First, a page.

I’m happy to report that our two days of teacher in-service training are over and went quite well. In the spring we approached our local school district about the idea of us doing book talks and a picture book creation seminar for the teachers, and they were thrilled with the idea. Elizabeth will blog about her picture book seminar separately.
Our goal was to reach out to teachers who might not know about us and the store and wow them with our knowledge of books and how to use literature in the social studies curriculum. Our first day focused on the third and fourth grades. The social studies curriculum ranged from basic geography, mapping skills, Vermont history, early settlement, and the beginnings of government. The second day incorporated fifth through ninth grade on more American history.
We tried not only to think outside the box (such as using dystopian novels to discuss government and mapping), but also tried to come up with books the teachers didn’t already know. The Vermont history proved to be quite challenging as there just isn’t a lot out there. We did find some great historical fiction books from a small publisher that no one had heard of, but were thrilled to find. I also found a great Old Maps of Vermont on CD, that the teachers loved. We sell these CDs at the store and they are a county by county map of the state in 1857 and 1869, searchable by town, street or landowner name. These were a huge hit.
Elizabeth and I created a 320-book annotated bibliography for the teachers, sorted by date. This was a risk as giving them all our hard work in 20 pages meant they could take it anywhere, say to Amazon, to place their orders. Bu we had faith that they would order from us, and we really wanted to amaze folks who don’t know our store. Teachers were suitably impressed at the hard work that went into the bibliography. We considered the document not just for teachers, but a wonderful resource for our staff to have on hand when folks come in seeking historical fiction titles.
We were forbidden by the District to do an overt sales pitch to the teachers. We were there to share our knowledge, but making connections and sales was an obvious goal. I wish I could say we got lots of orders from our two days of teacher education. Sadly, we got one, for $104. Several teachers spoke of their desire to shop local and order with us, but it’s been three weeks since the training, and nothing other than the one order. I know some schools mandate where teachers can buy books, say Barnes and Noble, even though our discounts are identical.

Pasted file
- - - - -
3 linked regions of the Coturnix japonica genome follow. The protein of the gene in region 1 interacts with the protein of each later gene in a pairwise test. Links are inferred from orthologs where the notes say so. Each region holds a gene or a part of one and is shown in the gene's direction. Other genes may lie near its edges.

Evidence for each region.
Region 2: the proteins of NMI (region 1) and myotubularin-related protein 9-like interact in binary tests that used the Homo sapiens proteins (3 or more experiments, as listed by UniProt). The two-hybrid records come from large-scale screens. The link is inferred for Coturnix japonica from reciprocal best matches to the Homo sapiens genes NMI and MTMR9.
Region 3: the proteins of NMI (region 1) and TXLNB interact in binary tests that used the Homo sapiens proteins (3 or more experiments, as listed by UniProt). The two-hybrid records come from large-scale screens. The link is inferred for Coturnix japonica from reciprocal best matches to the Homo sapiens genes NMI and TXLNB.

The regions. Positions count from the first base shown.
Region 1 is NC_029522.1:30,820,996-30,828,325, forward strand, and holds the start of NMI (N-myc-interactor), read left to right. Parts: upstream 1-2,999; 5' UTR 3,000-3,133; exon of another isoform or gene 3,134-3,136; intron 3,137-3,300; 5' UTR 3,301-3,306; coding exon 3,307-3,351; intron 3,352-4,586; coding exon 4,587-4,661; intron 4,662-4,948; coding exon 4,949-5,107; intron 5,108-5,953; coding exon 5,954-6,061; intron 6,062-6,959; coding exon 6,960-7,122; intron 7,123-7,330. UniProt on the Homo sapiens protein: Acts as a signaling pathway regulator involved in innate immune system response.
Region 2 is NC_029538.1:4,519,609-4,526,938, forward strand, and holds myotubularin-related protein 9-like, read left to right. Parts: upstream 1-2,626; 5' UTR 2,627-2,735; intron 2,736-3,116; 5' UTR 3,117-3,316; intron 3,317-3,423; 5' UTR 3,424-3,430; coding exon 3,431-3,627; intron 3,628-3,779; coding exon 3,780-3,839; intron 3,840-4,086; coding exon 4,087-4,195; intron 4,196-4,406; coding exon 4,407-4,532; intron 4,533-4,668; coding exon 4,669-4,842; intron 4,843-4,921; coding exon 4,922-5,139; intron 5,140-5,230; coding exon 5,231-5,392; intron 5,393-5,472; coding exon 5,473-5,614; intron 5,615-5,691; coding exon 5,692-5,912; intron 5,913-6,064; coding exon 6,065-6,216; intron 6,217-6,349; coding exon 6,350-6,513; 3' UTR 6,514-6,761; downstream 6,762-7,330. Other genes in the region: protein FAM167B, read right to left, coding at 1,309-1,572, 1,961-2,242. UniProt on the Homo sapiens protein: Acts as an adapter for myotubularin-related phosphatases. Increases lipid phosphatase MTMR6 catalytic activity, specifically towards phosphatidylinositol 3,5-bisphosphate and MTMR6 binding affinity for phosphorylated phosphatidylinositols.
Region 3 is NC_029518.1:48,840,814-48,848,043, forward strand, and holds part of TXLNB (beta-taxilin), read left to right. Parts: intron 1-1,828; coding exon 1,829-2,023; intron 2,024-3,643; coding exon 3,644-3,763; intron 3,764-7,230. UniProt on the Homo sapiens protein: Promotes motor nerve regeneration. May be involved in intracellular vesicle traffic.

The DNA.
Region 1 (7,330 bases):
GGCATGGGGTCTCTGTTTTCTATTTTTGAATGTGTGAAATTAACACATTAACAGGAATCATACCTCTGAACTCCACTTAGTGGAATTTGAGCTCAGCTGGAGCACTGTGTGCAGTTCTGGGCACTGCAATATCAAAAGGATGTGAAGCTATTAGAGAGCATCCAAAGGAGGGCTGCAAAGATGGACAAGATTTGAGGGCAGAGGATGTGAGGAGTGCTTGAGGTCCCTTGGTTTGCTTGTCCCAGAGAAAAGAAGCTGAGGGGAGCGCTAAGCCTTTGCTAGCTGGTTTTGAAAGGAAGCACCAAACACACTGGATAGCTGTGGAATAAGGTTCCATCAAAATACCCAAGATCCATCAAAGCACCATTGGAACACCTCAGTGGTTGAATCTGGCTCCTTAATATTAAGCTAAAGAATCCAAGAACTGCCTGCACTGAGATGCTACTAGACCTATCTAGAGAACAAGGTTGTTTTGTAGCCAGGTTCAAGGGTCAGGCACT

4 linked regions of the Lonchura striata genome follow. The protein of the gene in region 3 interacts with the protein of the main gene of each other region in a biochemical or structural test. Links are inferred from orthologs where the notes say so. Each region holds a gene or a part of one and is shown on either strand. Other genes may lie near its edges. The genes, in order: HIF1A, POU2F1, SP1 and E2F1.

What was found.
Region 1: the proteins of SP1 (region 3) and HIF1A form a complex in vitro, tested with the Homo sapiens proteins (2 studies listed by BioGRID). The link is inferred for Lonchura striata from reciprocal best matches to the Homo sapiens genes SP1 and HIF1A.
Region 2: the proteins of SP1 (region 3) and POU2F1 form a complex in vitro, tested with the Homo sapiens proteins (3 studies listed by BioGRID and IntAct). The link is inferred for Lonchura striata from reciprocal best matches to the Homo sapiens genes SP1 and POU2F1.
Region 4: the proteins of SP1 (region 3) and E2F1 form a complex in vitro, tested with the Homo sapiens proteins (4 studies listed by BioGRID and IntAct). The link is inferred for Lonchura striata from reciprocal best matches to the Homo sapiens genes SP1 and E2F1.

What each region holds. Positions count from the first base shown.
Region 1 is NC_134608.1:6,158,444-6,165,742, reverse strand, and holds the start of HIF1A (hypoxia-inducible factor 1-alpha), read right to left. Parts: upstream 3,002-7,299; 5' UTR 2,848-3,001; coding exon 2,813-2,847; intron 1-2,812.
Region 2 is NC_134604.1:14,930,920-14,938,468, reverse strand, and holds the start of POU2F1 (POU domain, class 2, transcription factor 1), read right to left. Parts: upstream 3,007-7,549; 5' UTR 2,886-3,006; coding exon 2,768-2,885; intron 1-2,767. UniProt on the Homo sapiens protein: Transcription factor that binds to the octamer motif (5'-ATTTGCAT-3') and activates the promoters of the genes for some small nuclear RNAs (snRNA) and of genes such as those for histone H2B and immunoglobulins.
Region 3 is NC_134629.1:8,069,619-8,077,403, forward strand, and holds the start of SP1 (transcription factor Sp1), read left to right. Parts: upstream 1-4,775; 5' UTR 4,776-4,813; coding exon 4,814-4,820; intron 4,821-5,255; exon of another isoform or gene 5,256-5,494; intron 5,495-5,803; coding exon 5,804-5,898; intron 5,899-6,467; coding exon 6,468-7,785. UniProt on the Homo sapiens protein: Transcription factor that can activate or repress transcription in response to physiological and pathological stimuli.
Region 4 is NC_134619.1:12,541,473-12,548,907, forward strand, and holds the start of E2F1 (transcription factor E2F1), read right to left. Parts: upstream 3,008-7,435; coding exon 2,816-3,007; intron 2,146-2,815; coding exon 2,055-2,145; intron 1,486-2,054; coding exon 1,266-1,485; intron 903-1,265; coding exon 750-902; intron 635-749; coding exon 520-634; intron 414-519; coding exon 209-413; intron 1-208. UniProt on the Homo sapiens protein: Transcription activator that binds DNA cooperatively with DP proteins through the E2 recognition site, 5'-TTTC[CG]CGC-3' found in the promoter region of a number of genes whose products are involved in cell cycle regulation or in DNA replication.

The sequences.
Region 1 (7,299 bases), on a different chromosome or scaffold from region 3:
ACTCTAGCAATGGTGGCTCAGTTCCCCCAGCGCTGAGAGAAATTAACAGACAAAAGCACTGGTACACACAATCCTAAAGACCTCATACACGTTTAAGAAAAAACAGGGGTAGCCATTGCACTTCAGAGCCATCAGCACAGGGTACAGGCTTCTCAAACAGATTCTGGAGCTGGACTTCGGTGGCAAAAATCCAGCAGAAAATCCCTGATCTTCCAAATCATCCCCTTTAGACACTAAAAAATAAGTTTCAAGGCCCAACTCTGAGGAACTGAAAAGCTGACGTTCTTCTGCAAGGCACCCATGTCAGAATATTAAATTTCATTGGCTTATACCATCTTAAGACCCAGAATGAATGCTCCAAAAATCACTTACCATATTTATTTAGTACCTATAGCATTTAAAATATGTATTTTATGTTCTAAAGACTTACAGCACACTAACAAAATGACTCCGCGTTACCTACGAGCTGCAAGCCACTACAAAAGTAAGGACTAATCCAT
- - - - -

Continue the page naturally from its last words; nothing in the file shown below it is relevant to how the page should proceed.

I’m trying not to take it to heart because budgets are tight, but I had a real low moment during the work session when two teams of teachers got on their laptops and made a book order from what we’d talked about from Amazon. It was all I could do to contain myself and not shout out about our teacher discounts and our customer service as I passed out goodie bags to all the attendees, our tote bags filled with a galley, a Flying Pig pen, teacher materials and several newsletters.
In the weeks since this event several teachers have emailed how much they loved our presentation and our bibliography, and yet, we’ve only gotten the one order. I’m officially at a loss at what to do about getting teachers to break old patterns and order directly from an independent bookstore. I can talk until I’m blue in the face about savings being greater at indies than at Amazon for most paperbacks, and that the money stays in the state, but the perception of greater savings at Amazon and the chains is getting really hard to fight.
Booksellers, how does your store get teacher orders? Teachers: do you have a choice of where you can order?